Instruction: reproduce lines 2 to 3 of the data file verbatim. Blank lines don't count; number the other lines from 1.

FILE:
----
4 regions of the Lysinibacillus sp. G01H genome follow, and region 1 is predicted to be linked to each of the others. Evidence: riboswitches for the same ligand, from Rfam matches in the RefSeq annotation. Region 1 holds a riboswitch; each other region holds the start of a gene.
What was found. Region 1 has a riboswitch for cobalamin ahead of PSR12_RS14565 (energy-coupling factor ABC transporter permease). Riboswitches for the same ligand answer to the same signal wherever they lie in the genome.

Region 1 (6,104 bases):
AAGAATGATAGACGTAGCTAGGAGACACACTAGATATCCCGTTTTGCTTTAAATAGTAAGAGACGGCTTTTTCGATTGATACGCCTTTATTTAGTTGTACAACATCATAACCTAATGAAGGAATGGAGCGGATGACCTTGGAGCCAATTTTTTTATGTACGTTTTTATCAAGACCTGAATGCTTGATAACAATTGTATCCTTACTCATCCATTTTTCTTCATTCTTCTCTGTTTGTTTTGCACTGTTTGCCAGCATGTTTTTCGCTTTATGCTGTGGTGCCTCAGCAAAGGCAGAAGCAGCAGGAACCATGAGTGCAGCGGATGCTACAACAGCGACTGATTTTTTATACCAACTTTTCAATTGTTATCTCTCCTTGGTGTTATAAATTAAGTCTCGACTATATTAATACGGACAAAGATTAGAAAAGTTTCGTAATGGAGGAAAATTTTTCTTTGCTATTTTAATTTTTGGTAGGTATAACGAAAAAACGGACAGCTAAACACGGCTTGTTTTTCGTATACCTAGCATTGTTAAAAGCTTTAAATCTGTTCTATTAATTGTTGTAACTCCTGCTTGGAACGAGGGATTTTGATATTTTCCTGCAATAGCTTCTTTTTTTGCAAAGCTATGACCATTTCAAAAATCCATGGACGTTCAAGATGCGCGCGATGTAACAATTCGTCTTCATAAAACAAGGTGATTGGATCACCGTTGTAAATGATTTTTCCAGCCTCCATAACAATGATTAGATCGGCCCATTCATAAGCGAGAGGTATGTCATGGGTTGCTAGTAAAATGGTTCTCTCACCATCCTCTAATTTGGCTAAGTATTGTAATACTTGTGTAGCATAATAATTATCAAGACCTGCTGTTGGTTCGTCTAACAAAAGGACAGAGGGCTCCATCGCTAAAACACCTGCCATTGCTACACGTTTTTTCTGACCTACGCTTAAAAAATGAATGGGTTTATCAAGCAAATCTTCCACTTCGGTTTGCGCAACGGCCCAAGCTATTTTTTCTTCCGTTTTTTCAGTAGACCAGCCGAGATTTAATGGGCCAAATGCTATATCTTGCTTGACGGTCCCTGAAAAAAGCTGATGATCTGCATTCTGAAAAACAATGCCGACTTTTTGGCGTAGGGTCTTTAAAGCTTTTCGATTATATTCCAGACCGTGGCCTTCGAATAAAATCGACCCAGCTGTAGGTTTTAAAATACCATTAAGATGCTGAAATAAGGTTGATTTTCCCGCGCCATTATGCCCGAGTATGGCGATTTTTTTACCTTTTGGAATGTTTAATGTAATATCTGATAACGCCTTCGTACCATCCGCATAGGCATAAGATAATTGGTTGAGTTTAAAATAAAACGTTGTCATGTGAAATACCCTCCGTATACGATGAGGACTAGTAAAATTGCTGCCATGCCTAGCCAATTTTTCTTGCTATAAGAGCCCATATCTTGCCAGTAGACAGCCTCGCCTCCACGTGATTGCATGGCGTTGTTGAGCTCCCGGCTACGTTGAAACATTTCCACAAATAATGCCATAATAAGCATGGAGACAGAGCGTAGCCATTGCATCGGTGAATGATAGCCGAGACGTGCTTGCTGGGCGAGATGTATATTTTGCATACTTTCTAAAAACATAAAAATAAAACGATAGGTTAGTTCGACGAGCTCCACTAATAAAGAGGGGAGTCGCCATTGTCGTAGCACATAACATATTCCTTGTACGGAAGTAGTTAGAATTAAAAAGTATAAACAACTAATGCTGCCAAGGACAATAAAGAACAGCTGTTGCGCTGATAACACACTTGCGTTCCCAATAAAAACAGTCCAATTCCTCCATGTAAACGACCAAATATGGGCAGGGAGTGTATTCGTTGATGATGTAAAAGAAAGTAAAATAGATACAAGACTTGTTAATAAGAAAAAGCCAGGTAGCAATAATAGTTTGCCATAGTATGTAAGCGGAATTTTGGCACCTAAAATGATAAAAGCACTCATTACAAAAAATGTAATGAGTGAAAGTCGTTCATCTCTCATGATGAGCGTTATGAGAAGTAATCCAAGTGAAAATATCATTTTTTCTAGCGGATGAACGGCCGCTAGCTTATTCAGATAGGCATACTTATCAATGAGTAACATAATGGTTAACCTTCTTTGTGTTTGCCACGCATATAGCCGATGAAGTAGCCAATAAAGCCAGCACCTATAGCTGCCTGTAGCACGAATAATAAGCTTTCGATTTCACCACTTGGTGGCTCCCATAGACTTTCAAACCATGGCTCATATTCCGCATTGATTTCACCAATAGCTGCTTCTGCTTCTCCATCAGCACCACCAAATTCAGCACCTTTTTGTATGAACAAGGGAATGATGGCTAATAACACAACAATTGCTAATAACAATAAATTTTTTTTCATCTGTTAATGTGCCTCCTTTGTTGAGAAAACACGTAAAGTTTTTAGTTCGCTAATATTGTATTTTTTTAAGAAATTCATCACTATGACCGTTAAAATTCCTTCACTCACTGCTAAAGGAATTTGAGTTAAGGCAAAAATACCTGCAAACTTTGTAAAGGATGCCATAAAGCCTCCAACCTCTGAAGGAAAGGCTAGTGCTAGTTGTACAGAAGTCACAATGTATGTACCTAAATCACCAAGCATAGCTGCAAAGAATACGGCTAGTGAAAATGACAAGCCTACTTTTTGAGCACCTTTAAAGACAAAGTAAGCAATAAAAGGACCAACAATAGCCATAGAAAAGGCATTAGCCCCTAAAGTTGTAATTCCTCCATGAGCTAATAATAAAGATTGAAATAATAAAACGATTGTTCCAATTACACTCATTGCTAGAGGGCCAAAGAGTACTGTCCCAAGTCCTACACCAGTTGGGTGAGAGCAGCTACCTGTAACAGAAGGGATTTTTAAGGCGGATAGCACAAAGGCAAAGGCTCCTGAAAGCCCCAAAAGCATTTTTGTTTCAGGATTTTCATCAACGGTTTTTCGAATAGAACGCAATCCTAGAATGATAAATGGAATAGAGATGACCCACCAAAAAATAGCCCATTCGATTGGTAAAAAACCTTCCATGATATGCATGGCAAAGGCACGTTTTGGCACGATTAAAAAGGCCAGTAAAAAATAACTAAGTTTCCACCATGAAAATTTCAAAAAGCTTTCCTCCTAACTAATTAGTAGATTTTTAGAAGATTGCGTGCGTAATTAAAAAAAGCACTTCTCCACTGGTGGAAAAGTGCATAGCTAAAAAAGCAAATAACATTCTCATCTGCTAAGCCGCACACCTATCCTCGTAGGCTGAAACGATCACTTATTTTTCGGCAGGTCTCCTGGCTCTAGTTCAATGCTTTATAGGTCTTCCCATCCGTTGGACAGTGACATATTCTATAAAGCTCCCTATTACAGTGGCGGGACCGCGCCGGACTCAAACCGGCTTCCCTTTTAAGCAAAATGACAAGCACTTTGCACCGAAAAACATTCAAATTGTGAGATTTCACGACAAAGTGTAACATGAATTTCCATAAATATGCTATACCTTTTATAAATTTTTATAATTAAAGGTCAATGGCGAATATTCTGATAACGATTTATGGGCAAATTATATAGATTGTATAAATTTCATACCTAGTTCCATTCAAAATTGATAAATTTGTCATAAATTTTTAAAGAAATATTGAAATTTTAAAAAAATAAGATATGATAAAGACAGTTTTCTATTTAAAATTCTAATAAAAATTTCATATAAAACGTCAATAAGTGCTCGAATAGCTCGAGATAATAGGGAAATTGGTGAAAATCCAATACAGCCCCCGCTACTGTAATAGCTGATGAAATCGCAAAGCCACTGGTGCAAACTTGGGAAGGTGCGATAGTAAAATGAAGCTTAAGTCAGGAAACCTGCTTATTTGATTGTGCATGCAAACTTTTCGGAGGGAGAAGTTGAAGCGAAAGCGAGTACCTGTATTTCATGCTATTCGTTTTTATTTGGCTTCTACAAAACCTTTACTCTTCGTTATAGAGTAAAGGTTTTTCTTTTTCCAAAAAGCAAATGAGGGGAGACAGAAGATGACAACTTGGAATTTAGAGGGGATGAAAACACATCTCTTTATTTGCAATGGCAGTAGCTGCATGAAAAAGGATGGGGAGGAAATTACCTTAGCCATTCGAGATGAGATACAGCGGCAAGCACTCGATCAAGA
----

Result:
What was found. Region 1 has a riboswitch for cobalamin ahead of PSR12_RS14565 (energy-coupling factor ABC transporter permease). Riboswitches for the same ligand answer to the same signal wherever they lie in the genome.

Region 1 (6,104 bases):